returned to London, he acted with Joan Littlewood’s Theater Workshop and played a minor role in the film

“A Hill in Korea” while obtaining bit parts in other movies and walk-on roles in a couple of West End plays.

Eventually touring Britain with one repertory company after another, he developed a relaxed stage

24

 

 

presence and perfected a vast range of accents. Starting out as an understudy in the role of Private

Bamforth in the London stage hit “The Long and the Short and the Tall,” Caine ended up taking over the

part when O’Toole dropped out and toured the provinces for six months. Following this stint, his television

and film parts grew more substantial. The turning point in his film career came in 1963, when he landed

the part of aristocratic Lieutenant Gonville Bromhead in “Zulu.” Passing forever out of the ranks of

anonymity, he next played Harry Palmer in the espionage thriller “The Ipcress File,” which exceeded all

expectations at the box office.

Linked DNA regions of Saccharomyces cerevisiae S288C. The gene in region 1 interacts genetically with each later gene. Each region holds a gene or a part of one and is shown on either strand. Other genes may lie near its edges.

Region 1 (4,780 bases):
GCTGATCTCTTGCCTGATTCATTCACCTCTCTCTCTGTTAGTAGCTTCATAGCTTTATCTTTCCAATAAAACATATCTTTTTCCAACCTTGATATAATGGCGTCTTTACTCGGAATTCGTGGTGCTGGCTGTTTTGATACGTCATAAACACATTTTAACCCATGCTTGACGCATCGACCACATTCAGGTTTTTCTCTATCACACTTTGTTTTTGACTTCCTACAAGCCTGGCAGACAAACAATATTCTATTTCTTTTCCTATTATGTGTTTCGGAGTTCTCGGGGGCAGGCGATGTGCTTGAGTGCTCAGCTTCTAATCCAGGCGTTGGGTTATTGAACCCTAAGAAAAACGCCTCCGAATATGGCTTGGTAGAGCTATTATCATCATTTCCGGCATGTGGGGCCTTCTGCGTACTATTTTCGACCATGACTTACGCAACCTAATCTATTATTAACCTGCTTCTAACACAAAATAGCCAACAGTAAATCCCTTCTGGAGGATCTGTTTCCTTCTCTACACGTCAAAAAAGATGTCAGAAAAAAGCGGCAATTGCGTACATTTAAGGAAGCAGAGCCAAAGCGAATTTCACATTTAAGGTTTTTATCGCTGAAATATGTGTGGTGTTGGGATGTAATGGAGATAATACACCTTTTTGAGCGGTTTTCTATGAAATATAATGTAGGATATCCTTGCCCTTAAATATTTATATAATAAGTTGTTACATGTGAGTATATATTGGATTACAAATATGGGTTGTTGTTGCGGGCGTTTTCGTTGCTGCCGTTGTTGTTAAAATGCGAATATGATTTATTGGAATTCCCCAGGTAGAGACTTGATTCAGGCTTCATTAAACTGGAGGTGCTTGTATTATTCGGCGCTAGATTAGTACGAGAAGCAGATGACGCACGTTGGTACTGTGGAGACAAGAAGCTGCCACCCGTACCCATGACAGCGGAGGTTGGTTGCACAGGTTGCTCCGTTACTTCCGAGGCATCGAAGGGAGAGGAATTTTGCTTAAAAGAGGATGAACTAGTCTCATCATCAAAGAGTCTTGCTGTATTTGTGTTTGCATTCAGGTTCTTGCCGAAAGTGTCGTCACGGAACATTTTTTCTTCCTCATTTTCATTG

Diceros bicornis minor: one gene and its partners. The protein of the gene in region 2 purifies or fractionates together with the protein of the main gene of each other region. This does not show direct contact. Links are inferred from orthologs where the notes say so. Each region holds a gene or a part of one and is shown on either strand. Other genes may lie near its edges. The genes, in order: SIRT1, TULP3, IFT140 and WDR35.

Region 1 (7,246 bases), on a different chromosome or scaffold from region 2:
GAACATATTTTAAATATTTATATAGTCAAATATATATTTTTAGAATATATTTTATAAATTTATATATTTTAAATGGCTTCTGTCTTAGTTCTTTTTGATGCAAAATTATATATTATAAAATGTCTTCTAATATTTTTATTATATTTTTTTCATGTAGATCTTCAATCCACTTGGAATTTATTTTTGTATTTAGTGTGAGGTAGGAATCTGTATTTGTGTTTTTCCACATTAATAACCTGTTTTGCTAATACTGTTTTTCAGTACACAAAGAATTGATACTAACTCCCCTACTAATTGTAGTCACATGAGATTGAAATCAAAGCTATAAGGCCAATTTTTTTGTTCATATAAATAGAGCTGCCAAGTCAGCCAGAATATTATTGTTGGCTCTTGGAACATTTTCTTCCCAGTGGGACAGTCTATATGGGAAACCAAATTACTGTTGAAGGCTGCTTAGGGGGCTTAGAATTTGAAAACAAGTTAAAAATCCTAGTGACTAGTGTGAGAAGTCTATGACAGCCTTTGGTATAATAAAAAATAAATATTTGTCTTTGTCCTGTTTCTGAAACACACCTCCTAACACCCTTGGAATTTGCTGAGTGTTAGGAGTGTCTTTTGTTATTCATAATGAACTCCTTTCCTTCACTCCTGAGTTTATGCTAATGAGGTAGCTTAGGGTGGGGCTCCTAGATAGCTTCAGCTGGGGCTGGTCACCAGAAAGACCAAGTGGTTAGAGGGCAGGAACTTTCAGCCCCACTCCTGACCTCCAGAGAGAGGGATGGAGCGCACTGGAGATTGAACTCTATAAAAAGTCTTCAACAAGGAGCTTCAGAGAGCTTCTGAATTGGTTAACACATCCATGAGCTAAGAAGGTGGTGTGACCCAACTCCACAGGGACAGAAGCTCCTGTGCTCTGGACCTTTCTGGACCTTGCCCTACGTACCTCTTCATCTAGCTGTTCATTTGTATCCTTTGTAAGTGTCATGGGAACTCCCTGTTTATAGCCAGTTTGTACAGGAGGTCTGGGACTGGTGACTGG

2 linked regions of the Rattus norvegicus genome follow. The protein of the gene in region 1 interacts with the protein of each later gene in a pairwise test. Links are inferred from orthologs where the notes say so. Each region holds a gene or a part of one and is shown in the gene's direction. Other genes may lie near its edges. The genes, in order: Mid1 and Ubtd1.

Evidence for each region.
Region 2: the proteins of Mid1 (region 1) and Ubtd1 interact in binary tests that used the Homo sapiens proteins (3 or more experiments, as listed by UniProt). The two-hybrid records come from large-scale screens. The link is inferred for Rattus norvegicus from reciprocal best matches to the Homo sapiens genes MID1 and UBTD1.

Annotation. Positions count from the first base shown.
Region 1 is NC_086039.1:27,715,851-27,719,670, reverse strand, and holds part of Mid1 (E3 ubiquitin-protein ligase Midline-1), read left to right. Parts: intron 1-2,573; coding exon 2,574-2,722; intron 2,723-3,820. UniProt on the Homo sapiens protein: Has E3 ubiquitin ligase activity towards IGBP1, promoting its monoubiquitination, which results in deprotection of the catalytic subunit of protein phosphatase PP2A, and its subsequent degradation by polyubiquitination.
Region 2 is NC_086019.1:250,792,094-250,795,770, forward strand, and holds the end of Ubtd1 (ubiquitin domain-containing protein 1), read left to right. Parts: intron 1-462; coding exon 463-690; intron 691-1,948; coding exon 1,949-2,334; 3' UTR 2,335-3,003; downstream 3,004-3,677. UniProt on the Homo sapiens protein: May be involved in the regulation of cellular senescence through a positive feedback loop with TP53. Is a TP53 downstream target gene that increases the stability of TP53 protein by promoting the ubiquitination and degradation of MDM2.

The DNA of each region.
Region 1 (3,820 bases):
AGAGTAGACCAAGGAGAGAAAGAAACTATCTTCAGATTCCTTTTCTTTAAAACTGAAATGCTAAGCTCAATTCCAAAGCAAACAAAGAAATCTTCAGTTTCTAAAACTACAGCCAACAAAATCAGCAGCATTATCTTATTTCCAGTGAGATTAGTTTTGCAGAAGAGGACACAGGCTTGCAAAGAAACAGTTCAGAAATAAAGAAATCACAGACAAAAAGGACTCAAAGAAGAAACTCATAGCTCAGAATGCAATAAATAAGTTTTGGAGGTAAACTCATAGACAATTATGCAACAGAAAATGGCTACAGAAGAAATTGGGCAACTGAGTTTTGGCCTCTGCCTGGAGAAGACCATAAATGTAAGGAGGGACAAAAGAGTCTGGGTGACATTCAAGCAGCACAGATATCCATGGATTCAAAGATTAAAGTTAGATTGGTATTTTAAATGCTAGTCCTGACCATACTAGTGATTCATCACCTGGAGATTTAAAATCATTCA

In 1966, “Alfie” catapulted Caine to superstardom. In the annual British film critics’ poll, it was voted

Best Picture of the Year. It also gave him his first Academy Award® nomination. In the late sixties, he

appeared in “Gambit,” “Funeral in Berlin,” “Billion Dollar Brain,” “Hurry Sundown,” “Woman Times

Seven,” “Deadfall,” “The Italian Job,” “The Battle of Britain,” “Too Late the Hero” and “The Last Valley.”

During the seventies, he starred in “X, Y and Zee,” “Pulp,” “Sleuth,” “The Wilby Conspiracy,” “The

Romantic Englishwoman,” “The Man Who Would Be King,” “Harry & Walter Go to New York,”

“California Suite” and “The Swarm.” In the eighties, Caine starred in “Dressed to Kill,” “Victory,” “The